Two options for when to decide on genre. Many people advise you to consider genre at the very start of your writing process, and that’s good advice if you’re a plotter—one who plots their stories in detail from the start. Then you can be clear on what kind of story you’re writing, and you can write specifically to suit that market. Excellent. Problem solved. All you have to do is make sure that your story has all the elements to satisfy reader expectations. The problem with this approach is that it doesn’t work for those who discover a story somewhere in their creative mind and then write it down. Such stories often don’t fit into clear genres. Nor does it work for those who like to write their first draft without concerning themselves with where it’s going (pansters). In these cases the author may not know exactly what it is they’ve written until they’ve written it. Looking back and seeing what it is that you’re trying to achieve with a story is something you do at the second … [Read more...]
I’m a visual author: the role of visual imagery in my writing.
Today I take a trip to the blog of M.T. McGuire, another AIA author who is helping me to spread the word about the Diamond Peak Series. Her book, Few Are Chosen, is a delight and the K'Barthan Trilogy is my favourite series at the moment. She writes light-hearted fantasy that has lots of action and drama in it as well as humour. She also designs her own delightful covers. Click on the link or the cover to find out more about her books. They are well worth a read. I hope you'll leap over to her blog and discover why I say that I'm a visual author. http://hamgee.co.uk/blog/guest-post-how-i-write-by-tahlia-newland/ Don't forget that book one, Lethal Inheritance , is on sale on Kindle and Kobo until the 5th of July for only 99c . This book will never be offered free, so this is your best offer! … [Read more...]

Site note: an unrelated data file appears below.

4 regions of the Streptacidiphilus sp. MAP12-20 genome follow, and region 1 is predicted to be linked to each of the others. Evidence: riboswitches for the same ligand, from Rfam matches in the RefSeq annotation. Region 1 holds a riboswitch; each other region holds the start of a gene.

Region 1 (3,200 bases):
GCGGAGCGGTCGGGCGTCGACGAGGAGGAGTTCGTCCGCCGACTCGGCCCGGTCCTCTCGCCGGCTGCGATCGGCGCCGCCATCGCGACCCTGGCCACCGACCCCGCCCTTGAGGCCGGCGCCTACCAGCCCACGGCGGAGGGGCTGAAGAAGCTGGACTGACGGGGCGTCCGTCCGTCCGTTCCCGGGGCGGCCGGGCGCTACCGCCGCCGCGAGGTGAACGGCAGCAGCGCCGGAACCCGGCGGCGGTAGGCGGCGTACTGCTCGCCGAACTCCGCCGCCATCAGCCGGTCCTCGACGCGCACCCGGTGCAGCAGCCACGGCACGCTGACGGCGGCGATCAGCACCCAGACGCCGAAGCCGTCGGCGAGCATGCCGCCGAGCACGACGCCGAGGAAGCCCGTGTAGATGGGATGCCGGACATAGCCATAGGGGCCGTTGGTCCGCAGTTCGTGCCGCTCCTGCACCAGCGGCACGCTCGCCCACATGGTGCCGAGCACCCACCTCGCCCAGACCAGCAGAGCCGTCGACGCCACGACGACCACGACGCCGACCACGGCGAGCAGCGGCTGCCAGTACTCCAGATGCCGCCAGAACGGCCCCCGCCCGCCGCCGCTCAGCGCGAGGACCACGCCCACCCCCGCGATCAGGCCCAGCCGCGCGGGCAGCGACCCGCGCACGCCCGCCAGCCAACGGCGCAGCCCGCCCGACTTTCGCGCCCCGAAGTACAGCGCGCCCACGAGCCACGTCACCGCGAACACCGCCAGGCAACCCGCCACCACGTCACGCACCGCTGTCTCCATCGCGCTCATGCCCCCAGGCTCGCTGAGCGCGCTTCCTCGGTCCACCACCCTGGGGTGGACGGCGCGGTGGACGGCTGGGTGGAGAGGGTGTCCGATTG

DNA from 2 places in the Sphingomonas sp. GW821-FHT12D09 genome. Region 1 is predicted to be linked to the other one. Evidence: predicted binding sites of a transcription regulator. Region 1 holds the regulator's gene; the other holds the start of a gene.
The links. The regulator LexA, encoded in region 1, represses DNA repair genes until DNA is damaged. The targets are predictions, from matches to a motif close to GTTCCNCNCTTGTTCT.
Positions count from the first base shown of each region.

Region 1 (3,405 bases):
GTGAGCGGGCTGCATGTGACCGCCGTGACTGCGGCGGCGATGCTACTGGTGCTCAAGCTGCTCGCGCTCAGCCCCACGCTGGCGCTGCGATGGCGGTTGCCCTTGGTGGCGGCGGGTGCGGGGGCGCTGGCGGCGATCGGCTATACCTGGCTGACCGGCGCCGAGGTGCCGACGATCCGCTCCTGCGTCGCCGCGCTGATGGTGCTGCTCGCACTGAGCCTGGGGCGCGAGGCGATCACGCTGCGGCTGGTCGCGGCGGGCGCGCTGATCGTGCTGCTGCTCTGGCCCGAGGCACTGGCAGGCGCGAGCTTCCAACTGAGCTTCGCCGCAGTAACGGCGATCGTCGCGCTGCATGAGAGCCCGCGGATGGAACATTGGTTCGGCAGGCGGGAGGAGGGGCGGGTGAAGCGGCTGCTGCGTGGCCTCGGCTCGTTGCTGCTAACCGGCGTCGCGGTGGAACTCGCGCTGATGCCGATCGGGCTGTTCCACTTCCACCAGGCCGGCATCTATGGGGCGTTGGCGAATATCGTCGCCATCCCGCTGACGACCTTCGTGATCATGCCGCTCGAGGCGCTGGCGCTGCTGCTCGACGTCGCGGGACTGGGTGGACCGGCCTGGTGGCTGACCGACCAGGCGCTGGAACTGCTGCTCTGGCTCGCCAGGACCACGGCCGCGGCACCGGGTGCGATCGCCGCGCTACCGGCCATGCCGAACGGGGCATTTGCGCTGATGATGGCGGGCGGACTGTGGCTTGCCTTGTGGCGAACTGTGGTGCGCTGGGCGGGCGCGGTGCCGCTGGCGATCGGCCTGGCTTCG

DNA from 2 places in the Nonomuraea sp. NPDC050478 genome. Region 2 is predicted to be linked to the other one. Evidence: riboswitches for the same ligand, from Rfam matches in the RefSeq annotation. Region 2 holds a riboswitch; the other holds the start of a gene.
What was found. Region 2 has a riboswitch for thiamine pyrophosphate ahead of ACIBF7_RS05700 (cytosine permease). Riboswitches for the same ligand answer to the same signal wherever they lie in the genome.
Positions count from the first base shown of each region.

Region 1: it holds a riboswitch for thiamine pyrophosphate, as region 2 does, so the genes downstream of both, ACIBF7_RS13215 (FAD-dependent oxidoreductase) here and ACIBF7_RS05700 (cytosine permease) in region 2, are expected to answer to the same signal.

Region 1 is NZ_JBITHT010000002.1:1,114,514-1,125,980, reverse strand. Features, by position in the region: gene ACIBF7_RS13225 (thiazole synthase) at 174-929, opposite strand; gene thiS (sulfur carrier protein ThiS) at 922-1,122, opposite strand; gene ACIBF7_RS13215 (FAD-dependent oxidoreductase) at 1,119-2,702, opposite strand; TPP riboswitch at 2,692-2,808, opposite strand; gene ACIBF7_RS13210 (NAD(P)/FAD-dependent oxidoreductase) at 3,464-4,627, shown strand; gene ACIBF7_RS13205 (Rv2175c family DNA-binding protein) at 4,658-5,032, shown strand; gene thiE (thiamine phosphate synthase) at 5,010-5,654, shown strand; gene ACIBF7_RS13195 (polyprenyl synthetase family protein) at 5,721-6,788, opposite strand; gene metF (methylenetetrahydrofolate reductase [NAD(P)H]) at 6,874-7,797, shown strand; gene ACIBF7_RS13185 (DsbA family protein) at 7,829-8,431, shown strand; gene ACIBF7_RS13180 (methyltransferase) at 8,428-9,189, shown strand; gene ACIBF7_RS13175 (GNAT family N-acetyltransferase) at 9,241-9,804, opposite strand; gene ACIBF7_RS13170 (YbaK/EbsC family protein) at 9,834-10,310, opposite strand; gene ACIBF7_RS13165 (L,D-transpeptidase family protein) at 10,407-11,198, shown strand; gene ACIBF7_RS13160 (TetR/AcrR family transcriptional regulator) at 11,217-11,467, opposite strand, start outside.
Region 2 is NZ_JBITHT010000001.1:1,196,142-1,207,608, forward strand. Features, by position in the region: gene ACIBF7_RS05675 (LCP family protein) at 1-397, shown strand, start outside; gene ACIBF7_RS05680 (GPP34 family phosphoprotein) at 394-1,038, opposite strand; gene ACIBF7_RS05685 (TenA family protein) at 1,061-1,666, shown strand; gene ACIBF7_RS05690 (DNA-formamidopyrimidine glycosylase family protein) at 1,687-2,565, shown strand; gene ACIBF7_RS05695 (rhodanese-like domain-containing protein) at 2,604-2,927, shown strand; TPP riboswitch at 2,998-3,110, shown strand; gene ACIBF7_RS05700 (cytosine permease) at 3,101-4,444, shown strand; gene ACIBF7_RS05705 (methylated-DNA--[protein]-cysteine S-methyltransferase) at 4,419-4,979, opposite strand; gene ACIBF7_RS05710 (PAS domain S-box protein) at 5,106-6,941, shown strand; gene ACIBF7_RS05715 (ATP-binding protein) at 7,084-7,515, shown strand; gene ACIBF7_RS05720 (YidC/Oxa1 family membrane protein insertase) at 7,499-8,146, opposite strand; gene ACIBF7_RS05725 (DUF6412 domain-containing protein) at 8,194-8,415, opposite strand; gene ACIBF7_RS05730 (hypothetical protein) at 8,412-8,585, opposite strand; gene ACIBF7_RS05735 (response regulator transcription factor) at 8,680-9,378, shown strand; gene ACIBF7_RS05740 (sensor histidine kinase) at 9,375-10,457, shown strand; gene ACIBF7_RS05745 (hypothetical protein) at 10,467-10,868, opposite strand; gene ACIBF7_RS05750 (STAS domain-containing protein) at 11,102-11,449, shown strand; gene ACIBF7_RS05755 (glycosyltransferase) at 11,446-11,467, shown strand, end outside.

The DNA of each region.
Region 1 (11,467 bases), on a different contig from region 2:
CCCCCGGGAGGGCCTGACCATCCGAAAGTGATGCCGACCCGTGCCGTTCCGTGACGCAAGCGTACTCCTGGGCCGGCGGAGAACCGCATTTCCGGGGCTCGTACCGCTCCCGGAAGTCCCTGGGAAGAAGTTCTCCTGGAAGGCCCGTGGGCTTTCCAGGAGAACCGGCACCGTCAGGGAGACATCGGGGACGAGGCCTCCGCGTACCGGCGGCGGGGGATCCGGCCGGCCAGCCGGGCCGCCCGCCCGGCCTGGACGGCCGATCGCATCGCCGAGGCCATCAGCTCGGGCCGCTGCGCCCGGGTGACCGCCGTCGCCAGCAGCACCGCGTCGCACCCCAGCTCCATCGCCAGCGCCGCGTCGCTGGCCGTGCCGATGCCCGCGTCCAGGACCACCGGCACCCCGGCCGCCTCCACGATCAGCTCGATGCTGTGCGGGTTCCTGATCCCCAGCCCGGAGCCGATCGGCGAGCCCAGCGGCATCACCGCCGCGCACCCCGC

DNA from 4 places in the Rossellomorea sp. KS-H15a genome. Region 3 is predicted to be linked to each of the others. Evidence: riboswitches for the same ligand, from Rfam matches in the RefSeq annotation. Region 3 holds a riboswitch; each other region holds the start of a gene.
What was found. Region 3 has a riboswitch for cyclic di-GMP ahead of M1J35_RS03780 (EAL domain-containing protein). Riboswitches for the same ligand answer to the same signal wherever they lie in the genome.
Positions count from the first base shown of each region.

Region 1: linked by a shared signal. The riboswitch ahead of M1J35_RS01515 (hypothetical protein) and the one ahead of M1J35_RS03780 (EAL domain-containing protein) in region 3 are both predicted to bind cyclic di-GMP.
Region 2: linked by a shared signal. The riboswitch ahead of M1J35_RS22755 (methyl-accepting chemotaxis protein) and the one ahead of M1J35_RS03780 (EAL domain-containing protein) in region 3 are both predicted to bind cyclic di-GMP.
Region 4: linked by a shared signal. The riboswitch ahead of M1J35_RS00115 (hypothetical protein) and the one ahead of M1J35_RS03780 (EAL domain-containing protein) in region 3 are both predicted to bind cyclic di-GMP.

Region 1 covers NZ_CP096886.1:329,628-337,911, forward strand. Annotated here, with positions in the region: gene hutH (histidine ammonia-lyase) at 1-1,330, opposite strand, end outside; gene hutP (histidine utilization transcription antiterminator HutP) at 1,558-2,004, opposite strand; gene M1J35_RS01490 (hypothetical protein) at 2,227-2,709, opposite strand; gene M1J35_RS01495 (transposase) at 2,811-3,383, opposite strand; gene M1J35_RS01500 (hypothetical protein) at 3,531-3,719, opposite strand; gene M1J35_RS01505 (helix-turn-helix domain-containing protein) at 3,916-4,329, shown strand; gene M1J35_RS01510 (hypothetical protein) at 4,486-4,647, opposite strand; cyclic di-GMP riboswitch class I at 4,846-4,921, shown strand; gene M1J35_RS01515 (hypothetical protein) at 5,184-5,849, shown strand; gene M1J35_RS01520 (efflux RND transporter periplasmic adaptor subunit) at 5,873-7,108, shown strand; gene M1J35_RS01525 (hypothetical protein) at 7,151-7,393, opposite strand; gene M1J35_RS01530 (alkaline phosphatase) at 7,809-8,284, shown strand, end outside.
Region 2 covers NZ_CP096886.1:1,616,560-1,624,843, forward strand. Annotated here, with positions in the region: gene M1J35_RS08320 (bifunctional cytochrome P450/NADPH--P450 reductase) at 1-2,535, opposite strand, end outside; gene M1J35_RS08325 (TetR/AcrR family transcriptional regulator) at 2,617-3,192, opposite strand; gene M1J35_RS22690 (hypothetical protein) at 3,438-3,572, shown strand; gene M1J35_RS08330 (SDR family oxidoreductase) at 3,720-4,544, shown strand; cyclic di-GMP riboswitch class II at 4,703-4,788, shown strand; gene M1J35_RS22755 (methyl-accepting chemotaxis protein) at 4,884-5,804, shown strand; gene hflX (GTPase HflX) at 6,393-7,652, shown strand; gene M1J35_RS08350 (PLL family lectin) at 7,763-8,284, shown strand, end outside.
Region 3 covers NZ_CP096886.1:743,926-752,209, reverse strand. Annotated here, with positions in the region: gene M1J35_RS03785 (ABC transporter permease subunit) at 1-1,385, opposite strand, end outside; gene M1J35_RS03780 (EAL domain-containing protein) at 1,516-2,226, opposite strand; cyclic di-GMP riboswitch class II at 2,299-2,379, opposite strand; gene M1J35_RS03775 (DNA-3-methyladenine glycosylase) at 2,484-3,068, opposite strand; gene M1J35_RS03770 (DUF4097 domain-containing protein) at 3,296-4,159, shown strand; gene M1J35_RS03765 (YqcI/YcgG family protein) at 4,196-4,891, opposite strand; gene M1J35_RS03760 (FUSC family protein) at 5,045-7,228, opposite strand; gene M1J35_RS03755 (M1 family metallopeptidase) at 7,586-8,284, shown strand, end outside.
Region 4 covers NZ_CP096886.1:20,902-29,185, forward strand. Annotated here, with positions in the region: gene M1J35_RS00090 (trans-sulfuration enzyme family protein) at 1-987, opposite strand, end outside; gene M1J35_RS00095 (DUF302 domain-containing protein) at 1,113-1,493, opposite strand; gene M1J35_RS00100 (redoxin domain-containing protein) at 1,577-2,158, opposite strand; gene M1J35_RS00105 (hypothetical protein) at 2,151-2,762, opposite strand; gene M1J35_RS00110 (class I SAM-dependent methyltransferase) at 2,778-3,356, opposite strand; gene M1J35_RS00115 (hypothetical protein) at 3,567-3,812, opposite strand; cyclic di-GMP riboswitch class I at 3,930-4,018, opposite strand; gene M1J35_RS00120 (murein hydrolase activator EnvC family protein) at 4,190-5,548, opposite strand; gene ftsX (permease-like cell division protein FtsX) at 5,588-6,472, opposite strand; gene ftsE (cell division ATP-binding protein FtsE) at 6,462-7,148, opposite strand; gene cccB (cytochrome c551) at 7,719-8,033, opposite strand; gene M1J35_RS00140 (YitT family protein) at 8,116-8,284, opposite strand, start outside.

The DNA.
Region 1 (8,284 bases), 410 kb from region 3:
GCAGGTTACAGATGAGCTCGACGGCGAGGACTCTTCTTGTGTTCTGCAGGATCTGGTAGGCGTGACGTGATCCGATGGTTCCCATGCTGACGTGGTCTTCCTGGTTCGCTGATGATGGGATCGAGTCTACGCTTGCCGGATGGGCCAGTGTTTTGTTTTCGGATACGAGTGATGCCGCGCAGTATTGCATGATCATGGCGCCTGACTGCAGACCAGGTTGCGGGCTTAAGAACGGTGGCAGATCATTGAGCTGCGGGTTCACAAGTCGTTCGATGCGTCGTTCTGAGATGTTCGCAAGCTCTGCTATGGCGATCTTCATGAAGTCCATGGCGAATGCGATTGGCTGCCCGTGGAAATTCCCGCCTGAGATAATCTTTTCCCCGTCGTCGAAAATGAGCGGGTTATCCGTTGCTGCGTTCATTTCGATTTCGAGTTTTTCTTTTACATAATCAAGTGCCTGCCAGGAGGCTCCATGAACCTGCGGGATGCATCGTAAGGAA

A change of focus – going hermit for a bit
Sometimes I focus on publicity and sometimes more on writing. It depends where I’m up to with book production. If I’m writing a first draft, that’s all I do, apart from keeping the blog going, but I’ll use posts I’ve written previously. First drafts require all my focus. I write them only when I’m inspired and that puts me on a kind of creative high where I simply can’t do anything else unless I really have to—like make dinner or sleep. Rewriting is another area that takes a lot of focus, but I can also do other aspects of my job, like marketing or formatting, at the same time. It’s actually beneficial to have space between working on the restructuring because ideas and solutions come to me when I’m not thinking about it. Editing is the same in that respect. But, even so, when doing any of these things, my focus turns away from marketing back to writing, and that’s where I am now. Stalking Shadows—the second book in theDiamondPeak series— has just gone to my last beta … [Read more...]
Blog Tour – Why I wrote about Bullying